The key to the success of this reinvigorated Phantom is a great cast and a brilliant look to the piece (of which, Paul Brown's fantastic set design is only one part) which makes it less staid and worthy of a 25th Birthday present for fans.
But also, Director Laurence Connor manages to do what he did with the tours of Miss Saigon and Les Miserables - in that, he adds so many wonderful elements, perfect pacing and ups the ante with regards to the emotional intensity of the piece - so much so - it feels like a new show.
My problem with the original is that however good the leads are, the role of the Phantom has often descended into something verging on parody. He scurries around with slicked back hair and a mask - carrying his prey - Christine and scaring theatregoers - but the emotional connection is often missing. Never more so, than in Joel Schumacher's film version.
But here, you care for him and John Owen-Jones breaks your heart in two as he imbues this 'creature of the night' with so much humanity. And he also allows us to see what lies beneath the mask beyond the physical scars.
Katie Hall is a stunning Christine as she is young, fresh and a relatively new talent, like her character. She was brilliant in the tour of Les Miserables but as a lead, she excels as she owns the stage and conveys fear, lust, love and a real sense of longing, which makes the love triangle between the Phantom, she and Raoul (Simon Bailey) seem far more believable.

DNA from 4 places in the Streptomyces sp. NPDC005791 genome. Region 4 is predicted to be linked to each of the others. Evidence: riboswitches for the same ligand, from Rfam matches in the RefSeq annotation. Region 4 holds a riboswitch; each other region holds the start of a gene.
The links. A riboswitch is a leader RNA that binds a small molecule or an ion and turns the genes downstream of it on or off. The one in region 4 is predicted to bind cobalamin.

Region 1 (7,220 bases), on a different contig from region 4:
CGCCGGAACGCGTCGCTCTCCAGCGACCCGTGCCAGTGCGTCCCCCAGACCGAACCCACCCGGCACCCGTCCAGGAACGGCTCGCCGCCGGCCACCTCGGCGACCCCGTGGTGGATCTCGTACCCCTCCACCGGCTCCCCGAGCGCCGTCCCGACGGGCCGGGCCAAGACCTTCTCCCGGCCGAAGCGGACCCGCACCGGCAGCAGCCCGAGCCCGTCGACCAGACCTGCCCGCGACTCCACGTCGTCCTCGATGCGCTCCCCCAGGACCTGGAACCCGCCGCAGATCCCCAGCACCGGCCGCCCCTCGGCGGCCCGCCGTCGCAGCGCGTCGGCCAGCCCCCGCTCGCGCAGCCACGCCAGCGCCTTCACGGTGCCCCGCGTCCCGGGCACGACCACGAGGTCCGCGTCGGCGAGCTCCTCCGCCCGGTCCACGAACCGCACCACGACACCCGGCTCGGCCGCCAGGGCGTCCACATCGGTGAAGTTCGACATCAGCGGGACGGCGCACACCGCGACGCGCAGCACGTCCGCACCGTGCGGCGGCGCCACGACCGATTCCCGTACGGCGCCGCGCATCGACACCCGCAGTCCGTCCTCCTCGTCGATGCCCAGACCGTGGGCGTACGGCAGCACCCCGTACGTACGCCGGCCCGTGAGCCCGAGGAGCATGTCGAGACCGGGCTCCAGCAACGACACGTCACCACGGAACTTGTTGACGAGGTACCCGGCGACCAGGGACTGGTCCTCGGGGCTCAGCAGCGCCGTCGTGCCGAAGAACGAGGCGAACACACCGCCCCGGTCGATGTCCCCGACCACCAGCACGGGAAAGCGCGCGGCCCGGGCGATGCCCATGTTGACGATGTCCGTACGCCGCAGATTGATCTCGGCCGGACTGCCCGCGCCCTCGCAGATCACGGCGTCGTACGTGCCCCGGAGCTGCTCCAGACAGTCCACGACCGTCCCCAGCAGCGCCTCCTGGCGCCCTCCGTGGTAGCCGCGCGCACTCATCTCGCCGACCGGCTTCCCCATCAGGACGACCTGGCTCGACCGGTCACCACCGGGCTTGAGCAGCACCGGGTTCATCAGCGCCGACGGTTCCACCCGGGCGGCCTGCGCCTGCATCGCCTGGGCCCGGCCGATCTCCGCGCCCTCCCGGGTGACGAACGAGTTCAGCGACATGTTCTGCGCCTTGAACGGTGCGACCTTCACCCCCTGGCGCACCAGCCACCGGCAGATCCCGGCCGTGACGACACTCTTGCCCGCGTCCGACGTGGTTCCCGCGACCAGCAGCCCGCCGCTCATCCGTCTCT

She is in fantastic voice too - recalling a young Sarah Brightman, vocally. Bailey is strident, handsome and stoic, as required.
Owen-Jones had the audience on their feet on opening night and I am not surprised. Like his Jean Valjean - he invests so much emotionally into the role that his "Music of the Night" becomes a stunning love song and he manages to cover some of the plot holes - as he gives far more than is on the page and the result is beautiful.
Angela M Caesar's Carlotta and the double act of Andy Hockley as Monsieur Firmin and Simon Green as Monsieur Andre bring much needed humour to the piece and Elizabeth Marsh's terrific turn as Madame Giry the ballet mistress who knows the Phantom's next move, brings the right amount of knowing glee to the role - to stop it becoming cliched.
The entire company are on top form and they shine as much as the famous and imposing chandelier which hangs above the balcony - reminding you of how iconic the original piece is. As for the songs and music - the 80's style arrangements you recall from the pop videos are long gone.
Here, you realise how great and enduring the likes of "Think of Me" and "All I Ask of You" are, under the superb musical direction of Anthony Gabrielle. Kudos to Charles Hart, Andrew Lloyd Webber and Richard Stilgoe as these songs and melodies still have the ability to draw you into the narrative and leave you humming in the interval.
This new production of Phantom may not be as scary or thrilling as the recent Vegas version but many problems and niggles have been ironed out and replaced with a heartbeat. So the emotional payoff is far greater.
If you have not seen the original, you are in for a treat as this is not mangy like Cats - it's breathtaking. If you are already a convert, you are not wasting your money because like a Phantom virgin, you will feel like you are being touched for the very first time.